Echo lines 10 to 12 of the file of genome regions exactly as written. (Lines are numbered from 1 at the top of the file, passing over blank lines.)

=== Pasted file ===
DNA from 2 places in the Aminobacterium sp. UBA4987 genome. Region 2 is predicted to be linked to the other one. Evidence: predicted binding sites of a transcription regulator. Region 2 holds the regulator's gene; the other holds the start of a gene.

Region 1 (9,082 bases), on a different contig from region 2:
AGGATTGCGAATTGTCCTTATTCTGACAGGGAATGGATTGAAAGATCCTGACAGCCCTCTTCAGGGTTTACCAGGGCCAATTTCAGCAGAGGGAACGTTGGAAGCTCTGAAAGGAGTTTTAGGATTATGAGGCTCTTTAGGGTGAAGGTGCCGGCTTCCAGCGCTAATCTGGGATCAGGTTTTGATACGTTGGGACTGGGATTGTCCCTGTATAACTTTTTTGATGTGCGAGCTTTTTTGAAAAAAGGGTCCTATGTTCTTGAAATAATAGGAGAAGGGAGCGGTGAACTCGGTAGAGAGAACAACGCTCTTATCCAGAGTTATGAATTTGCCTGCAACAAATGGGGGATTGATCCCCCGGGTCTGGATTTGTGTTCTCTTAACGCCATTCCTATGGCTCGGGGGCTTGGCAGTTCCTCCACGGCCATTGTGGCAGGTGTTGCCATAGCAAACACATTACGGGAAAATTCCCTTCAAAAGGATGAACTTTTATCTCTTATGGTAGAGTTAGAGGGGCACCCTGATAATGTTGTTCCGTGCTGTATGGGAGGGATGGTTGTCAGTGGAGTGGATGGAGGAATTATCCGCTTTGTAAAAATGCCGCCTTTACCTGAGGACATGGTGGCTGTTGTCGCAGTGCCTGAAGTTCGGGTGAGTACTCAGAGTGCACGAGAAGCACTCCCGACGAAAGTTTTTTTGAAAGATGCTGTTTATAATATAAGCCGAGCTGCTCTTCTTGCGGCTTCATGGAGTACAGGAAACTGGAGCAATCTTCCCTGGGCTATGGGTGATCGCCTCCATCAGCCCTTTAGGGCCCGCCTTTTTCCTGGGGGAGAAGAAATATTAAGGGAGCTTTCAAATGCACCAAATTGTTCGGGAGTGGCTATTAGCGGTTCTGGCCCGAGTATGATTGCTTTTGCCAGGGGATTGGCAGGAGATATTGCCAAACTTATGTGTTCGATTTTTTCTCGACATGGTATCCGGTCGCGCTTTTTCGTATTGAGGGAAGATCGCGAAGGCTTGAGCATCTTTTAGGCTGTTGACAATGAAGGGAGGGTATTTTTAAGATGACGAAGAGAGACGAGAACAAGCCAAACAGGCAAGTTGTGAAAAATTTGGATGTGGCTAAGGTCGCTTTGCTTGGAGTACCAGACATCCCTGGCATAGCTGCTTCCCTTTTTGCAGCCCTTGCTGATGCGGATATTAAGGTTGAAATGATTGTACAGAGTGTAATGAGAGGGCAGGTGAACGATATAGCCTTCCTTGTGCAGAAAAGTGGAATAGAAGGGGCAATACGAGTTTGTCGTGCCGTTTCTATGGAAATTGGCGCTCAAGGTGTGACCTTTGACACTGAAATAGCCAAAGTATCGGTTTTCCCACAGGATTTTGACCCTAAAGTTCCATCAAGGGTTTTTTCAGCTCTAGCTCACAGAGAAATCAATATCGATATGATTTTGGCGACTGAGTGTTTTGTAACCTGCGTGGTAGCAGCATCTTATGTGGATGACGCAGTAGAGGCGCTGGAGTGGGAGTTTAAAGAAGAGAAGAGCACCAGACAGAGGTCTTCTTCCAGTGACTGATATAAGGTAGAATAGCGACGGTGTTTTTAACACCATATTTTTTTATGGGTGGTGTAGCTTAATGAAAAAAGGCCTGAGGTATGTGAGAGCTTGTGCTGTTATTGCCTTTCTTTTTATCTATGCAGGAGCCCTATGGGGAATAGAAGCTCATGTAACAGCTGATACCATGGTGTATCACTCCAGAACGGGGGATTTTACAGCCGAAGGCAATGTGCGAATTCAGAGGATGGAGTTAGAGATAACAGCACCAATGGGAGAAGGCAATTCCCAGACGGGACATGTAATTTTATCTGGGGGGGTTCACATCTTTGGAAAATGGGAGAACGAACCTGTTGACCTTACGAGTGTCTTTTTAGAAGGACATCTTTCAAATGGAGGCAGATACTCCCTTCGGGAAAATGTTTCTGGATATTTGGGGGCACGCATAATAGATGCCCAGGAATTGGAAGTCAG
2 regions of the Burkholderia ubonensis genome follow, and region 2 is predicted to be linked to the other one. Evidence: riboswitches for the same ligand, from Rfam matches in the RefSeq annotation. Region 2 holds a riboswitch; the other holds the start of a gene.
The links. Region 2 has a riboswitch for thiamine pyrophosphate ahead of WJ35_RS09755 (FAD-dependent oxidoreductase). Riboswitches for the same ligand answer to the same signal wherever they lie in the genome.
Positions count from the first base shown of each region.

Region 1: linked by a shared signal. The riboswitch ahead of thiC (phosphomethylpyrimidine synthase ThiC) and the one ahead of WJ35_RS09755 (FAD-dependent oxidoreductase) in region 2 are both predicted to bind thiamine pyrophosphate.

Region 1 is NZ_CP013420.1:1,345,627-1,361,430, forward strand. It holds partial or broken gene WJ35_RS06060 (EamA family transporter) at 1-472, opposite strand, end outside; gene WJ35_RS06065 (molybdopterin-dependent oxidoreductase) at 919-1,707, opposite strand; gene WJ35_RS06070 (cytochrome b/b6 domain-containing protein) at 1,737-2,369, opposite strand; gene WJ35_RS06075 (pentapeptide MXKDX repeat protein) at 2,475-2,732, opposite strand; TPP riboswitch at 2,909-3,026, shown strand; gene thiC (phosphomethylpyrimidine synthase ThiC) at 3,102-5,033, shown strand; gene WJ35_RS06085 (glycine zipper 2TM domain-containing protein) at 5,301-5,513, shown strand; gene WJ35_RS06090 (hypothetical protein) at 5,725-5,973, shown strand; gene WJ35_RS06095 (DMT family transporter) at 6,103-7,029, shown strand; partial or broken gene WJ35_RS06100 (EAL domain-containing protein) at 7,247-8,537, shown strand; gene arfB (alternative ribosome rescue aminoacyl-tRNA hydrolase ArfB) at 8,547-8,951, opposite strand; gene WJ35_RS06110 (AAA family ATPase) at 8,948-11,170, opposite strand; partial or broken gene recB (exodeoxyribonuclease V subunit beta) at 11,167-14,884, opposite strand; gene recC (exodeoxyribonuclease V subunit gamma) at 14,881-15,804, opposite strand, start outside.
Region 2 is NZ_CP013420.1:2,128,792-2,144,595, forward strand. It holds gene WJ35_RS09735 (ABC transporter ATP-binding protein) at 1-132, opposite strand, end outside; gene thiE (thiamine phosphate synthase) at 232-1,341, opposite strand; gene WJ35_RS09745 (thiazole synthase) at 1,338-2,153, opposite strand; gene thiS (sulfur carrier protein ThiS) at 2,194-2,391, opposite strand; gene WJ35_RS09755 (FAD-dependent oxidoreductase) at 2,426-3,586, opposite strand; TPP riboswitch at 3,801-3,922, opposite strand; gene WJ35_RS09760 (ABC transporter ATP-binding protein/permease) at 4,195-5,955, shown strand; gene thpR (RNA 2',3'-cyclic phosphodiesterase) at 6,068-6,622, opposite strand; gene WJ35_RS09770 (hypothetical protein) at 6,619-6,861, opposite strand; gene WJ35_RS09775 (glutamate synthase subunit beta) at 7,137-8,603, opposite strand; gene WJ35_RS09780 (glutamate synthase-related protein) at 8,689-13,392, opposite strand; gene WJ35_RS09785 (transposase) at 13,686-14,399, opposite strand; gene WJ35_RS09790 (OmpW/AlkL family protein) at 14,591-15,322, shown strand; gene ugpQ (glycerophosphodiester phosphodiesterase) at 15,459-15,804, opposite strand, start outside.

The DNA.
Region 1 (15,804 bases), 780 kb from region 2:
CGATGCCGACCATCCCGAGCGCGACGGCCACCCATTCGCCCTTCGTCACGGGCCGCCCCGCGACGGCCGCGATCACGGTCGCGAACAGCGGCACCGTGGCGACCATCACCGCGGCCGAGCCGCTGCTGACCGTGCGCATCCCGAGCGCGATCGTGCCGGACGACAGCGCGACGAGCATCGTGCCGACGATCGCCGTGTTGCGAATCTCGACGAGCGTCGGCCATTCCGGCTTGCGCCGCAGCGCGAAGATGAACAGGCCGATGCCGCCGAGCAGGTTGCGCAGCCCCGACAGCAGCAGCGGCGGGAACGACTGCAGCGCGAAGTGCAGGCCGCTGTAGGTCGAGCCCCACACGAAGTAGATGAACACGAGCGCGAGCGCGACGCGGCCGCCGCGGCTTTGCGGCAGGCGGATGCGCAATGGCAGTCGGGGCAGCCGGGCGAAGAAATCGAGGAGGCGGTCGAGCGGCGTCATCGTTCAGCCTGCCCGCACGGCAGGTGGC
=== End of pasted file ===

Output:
The DNA.
Region 1 (15,804 bases), 780 kb from region 2:
CGATGCCGACCATCCCGAGCGCGACGGCCACCCATTCGCCCTTCGTCACGGGCCGCCCCGCGACGGCCGCGATCACGGTCGCGAACAGCGGCACCGTGGCGACCATCACCGCGGCCGAGCCGCTGCTGACCGTGCGCATCCCGAGCGCGATCGTGCCGGACGACAGCGCGACGAGCATCGTGCCGACGATCGCCGTGTTGCGAATCTCGACGAGCGTCGGCCATTCCGGCTTGCGCCGCAGCGCGAAGATGAACAGGCCGATGCCGCCGAGCAGGTTGCGCAGCCCCGACAGCAGCAGCGGCGGGAACGACTGCAGCGCGAAGTGCAGGCCGCTGTAGGTCGAGCCCCACACGAAGTAGATGAACACGAGCGCGAGCGCGACGCGGCCGCCGCGGCTTTGCGGCAGGCGGATGCGCAATGGCAGTCGGGGCAGCCGGGCGAAGAAATCGAGGAGGCGGTCGAGCGGCGTCATCGTTCAGCCTGCCCGCACGGCAGGTGGC